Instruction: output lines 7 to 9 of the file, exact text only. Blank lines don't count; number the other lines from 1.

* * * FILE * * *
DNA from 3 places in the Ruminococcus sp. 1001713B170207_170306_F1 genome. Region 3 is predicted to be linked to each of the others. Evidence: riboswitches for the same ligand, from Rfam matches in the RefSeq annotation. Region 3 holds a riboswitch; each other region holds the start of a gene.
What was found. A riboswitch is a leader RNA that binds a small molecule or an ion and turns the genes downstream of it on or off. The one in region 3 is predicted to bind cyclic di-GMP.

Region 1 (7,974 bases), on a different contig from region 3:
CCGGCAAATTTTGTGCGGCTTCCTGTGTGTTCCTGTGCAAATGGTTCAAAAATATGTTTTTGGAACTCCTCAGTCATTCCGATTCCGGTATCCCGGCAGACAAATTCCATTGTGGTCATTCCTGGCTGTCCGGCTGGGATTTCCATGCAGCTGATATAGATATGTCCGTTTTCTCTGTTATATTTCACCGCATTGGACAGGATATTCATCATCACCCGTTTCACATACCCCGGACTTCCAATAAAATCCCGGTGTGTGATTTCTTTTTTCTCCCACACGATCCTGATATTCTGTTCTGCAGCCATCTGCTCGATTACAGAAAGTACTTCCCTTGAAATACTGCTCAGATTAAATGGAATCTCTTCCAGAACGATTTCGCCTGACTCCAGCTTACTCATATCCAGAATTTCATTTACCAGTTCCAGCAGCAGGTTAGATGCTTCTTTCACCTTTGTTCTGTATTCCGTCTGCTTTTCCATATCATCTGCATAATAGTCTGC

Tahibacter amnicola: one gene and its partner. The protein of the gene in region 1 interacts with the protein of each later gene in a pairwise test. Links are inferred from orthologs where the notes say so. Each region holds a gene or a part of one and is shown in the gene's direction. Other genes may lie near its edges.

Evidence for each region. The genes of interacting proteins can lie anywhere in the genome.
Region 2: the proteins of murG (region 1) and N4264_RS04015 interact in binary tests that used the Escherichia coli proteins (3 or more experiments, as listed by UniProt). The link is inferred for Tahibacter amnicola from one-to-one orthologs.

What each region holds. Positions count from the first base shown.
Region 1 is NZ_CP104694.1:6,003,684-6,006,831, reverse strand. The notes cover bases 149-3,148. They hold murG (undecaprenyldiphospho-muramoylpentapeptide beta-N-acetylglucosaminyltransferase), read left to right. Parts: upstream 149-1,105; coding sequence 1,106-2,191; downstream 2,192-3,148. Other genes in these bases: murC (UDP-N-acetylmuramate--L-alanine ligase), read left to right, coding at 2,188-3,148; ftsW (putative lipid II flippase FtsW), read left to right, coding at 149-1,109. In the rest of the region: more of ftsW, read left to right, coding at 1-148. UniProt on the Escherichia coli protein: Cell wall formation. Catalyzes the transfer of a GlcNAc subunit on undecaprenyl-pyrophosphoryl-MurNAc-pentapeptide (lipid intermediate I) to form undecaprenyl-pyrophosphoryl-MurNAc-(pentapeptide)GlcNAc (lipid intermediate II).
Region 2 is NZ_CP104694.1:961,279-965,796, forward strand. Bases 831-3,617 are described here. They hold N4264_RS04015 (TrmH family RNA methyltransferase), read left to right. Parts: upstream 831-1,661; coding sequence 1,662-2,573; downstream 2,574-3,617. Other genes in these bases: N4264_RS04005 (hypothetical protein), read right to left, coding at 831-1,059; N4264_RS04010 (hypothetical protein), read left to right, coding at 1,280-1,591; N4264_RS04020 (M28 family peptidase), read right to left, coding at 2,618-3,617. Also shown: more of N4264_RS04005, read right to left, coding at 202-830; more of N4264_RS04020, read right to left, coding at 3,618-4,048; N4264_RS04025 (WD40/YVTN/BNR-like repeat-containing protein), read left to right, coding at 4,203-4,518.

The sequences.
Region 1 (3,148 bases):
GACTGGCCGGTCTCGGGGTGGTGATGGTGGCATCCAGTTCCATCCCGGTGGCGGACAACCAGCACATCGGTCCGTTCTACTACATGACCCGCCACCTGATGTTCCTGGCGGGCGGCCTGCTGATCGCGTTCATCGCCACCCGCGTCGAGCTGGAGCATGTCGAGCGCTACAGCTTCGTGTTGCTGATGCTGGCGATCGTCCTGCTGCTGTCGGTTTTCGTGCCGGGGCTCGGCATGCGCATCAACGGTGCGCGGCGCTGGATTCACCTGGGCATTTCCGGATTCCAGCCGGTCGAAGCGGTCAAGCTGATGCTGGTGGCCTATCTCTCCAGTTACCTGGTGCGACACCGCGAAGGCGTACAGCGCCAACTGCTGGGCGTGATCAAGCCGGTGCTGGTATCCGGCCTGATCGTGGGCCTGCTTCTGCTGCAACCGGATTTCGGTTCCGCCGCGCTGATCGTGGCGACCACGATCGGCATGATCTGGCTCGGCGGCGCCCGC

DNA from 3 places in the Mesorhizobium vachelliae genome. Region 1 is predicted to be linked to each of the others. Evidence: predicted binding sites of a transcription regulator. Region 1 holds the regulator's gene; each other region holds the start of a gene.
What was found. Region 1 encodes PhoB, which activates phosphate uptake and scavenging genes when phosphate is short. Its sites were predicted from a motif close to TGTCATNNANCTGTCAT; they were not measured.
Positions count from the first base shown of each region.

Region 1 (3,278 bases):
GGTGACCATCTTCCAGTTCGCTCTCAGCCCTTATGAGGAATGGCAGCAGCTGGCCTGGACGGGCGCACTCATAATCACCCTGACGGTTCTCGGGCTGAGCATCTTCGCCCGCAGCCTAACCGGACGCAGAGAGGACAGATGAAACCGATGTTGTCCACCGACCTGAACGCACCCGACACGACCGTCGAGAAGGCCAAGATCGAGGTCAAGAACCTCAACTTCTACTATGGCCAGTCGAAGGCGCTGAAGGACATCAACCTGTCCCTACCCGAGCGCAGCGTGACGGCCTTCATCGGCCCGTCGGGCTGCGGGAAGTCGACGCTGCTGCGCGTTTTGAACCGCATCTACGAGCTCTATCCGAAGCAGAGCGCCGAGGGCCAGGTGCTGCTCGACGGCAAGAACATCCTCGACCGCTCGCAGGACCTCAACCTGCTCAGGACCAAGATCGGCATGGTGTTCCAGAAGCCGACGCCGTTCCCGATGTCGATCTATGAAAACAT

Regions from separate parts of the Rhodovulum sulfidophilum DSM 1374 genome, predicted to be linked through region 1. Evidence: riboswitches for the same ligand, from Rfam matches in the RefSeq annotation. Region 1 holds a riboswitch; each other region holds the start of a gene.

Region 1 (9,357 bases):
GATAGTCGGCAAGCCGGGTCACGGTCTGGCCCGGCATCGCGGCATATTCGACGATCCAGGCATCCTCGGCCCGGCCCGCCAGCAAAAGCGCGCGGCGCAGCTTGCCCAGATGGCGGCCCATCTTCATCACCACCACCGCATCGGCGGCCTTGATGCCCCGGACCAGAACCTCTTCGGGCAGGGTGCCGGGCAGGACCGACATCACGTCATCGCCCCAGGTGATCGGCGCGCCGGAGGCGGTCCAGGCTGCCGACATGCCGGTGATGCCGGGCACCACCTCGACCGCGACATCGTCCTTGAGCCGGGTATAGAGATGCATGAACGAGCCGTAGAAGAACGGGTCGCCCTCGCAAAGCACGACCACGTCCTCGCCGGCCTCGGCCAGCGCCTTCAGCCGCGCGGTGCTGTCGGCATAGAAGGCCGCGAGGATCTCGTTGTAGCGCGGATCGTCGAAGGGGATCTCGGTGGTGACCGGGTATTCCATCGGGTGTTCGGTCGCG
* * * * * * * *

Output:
Region 2: the proteins of murG (region 1) and N4264_RS04015 interact in binary tests that used the Escherichia coli proteins (3 or more experiments, as listed by UniProt). The link is inferred for Tahibacter amnicola from one-to-one orthologs.

What each region holds. Positions count from the first base shown.
Region 1 is NZ_CP104694.1:6,003,684-6,006,831, reverse strand. The notes cover bases 149-3,148. They hold murG (undecaprenyldiphospho-muramoylpentapeptide beta-N-acetylglucosaminyltransferase), read left to right. Parts: upstream 149-1,105; coding sequence 1,106-2,191; downstream 2,192-3,148. Other genes in these bases: murC (UDP-N-acetylmuramate--L-alanine ligase), read left to right, coding at 2,188-3,148; ftsW (putative lipid II flippase FtsW), read left to right, coding at 149-1,109. In the rest of the region: more of ftsW, read left to right, coding at 1-148. UniProt on the Escherichia coli protein: Cell wall formation. Catalyzes the transfer of a GlcNAc subunit on undecaprenyl-pyrophosphoryl-MurNAc-pentapeptide (lipid intermediate I) to form undecaprenyl-pyrophosphoryl-MurNAc-(pentapeptide)GlcNAc (lipid intermediate II).